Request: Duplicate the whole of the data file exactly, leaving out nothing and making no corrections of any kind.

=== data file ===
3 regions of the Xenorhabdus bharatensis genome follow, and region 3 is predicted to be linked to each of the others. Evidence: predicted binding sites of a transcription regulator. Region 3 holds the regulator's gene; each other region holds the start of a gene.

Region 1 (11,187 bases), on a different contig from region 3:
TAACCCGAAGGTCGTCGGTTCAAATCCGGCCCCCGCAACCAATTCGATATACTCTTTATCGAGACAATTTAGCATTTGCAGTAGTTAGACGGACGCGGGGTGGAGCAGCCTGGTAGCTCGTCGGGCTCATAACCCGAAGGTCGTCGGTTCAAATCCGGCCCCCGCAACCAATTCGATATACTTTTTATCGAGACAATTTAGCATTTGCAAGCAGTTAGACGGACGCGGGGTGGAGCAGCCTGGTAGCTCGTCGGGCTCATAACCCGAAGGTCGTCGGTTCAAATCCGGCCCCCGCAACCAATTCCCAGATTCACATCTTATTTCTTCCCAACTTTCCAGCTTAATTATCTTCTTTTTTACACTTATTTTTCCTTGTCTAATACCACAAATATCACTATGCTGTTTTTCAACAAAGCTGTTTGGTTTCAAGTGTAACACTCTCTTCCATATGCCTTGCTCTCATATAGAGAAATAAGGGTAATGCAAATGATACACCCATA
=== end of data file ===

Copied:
3 regions of the Xenorhabdus bharatensis genome follow, and region 3 is predicted to be linked to each of the others. Evidence: predicted binding sites of a transcription regulator. Region 3 holds the regulator's gene; each other region holds the start of a gene.

Region 1 (11,187 bases), on a different contig from region 3:
TAACCCGAAGGTCGTCGGTTCAAATCCGGCCCCCGCAACCAATTCGATATACTCTTTATCGAGACAATTTAGCATTTGCAGTAGTTAGACGGACGCGGGGTGGAGCAGCCTGGTAGCTCGTCGGGCTCATAACCCGAAGGTCGTCGGTTCAAATCCGGCCCCCGCAACCAATTCGATATACTTTTTATCGAGACAATTTAGCATTTGCAAGCAGTTAGACGGACGCGGGGTGGAGCAGCCTGGTAGCTCGTCGGGCTCATAACCCGAAGGTCGTCGGTTCAAATCCGGCCCCCGCAACCAATTCCCAGATTCACATCTTATTTCTTCCCAACTTTCCAGCTTAATTATCTTCTTTTTTACACTTATTTTTCCTTGTCTAATACCACAAATATCACTATGCTGTTTTTCAACAAAGCTGTTTGGTTTCAAGTGTAACACTCTCTTCCATATGCCTTGCTCTCATATAGAGAAATAAGGGTAATGCAAATGATACACCCATA